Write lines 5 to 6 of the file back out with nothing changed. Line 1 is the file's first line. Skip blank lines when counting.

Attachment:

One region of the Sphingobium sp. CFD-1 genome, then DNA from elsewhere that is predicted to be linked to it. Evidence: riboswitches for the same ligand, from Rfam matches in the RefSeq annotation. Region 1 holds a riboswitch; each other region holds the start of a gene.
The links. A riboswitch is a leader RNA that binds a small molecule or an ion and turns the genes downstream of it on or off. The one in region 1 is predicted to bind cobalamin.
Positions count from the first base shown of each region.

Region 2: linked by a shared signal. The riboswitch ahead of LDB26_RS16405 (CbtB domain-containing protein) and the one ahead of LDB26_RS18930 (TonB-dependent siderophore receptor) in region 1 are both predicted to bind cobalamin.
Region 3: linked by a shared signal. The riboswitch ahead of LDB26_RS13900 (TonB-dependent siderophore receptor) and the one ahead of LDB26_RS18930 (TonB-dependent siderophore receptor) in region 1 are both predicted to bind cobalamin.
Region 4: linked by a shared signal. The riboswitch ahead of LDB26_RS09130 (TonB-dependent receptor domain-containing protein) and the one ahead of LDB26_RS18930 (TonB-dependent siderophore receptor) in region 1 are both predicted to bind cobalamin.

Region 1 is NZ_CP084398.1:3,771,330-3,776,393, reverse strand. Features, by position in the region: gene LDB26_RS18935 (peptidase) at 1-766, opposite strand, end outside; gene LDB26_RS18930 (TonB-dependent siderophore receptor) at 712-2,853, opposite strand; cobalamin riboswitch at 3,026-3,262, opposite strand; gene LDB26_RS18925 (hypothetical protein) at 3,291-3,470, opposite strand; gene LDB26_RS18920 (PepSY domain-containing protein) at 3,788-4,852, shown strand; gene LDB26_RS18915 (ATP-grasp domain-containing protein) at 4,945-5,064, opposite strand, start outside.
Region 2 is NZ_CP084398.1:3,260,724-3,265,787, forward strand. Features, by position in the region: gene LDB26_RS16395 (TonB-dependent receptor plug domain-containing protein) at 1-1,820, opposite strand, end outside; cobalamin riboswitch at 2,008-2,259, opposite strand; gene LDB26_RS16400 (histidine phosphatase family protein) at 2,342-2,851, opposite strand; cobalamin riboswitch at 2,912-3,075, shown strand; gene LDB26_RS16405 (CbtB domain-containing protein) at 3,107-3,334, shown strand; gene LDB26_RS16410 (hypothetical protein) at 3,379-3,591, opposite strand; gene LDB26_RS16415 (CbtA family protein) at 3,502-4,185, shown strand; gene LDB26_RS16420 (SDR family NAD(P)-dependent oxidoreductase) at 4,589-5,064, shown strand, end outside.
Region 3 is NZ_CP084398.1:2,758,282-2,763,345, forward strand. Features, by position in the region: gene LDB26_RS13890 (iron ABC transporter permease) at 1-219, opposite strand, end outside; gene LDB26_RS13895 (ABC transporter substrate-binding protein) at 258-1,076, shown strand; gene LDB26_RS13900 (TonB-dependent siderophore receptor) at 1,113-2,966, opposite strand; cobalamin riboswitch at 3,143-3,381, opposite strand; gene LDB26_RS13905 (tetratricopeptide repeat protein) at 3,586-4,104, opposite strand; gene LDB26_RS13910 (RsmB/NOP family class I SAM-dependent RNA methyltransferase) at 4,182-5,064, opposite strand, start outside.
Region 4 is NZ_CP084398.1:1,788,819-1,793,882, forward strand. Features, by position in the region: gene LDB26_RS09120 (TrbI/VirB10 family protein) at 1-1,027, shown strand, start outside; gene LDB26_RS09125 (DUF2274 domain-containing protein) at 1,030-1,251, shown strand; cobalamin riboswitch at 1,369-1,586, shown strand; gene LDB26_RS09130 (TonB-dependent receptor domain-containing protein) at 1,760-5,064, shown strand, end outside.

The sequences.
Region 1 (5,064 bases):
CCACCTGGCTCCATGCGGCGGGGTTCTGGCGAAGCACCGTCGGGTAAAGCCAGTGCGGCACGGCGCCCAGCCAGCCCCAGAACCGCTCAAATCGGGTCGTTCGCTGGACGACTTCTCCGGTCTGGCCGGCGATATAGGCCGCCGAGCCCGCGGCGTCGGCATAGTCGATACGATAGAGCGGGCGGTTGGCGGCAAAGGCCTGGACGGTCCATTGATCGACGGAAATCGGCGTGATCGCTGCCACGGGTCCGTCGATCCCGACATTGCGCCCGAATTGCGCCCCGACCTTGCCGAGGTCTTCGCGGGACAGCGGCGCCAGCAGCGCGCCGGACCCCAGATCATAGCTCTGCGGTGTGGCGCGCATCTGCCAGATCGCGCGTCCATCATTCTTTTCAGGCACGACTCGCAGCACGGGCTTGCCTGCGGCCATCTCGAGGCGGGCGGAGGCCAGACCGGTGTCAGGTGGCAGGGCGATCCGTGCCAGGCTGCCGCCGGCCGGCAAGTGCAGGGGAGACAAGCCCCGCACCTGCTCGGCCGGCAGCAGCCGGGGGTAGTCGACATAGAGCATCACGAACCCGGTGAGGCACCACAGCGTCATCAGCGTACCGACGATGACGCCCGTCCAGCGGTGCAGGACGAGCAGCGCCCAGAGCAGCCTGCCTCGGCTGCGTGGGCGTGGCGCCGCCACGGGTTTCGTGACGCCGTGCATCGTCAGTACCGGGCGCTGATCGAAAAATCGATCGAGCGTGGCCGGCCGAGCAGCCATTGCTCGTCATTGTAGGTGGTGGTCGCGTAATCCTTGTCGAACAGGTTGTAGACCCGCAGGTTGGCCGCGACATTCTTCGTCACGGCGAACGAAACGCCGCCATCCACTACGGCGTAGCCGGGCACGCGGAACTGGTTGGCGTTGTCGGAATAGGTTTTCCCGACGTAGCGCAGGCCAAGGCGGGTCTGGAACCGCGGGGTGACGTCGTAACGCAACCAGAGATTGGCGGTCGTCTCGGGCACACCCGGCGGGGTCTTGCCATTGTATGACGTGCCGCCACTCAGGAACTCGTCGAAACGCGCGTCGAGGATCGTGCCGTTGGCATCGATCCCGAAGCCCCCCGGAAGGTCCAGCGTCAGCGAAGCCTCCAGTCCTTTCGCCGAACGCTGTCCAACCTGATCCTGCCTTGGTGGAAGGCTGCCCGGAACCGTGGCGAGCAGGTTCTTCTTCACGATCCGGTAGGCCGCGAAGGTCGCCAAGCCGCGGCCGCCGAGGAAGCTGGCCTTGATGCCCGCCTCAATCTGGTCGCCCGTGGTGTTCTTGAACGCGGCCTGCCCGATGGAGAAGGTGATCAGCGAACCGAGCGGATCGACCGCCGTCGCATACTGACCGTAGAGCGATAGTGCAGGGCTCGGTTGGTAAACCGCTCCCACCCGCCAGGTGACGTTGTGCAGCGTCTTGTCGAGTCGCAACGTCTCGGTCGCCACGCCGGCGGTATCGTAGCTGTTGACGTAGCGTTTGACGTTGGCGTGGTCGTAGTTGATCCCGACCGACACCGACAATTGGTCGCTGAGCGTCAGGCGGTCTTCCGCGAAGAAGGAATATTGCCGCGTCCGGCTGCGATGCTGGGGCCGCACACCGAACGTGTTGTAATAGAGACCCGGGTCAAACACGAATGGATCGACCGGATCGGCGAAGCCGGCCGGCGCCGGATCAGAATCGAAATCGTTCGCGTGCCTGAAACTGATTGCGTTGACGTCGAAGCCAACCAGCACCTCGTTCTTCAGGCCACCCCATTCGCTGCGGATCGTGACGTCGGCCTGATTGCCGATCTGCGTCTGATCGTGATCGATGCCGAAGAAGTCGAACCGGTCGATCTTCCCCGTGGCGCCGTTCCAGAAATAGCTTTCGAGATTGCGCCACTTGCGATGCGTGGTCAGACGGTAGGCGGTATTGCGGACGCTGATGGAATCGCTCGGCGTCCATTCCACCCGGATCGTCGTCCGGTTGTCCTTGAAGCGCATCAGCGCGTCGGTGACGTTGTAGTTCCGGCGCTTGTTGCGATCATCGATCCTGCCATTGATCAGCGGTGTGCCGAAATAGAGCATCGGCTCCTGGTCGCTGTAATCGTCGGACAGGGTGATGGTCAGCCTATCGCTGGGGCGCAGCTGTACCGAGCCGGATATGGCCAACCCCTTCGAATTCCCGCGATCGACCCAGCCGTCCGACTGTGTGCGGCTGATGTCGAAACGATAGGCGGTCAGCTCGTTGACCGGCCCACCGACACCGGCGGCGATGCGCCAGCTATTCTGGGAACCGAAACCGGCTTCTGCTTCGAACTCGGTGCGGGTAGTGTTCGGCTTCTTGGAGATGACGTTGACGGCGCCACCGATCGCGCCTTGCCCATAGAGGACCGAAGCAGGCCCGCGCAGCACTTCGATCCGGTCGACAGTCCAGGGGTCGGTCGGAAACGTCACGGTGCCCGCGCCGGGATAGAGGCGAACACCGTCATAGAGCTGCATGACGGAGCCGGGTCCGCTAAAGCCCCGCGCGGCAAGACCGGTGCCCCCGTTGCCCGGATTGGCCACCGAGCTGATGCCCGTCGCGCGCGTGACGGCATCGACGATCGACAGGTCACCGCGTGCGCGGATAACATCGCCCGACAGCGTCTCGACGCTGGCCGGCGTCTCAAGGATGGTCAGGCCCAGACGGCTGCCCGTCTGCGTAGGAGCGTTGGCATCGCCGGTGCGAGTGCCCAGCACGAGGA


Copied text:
Region 3: linked by a shared signal. The riboswitch ahead of LDB26_RS13900 (TonB-dependent siderophore receptor) and the one ahead of LDB26_RS18930 (TonB-dependent siderophore receptor) in region 1 are both predicted to bind cobalamin.
Region 4: linked by a shared signal. The riboswitch ahead of LDB26_RS09130 (TonB-dependent receptor domain-containing protein) and the one ahead of LDB26_RS18930 (TonB-dependent siderophore receptor) in region 1 are both predicted to bind cobalamin.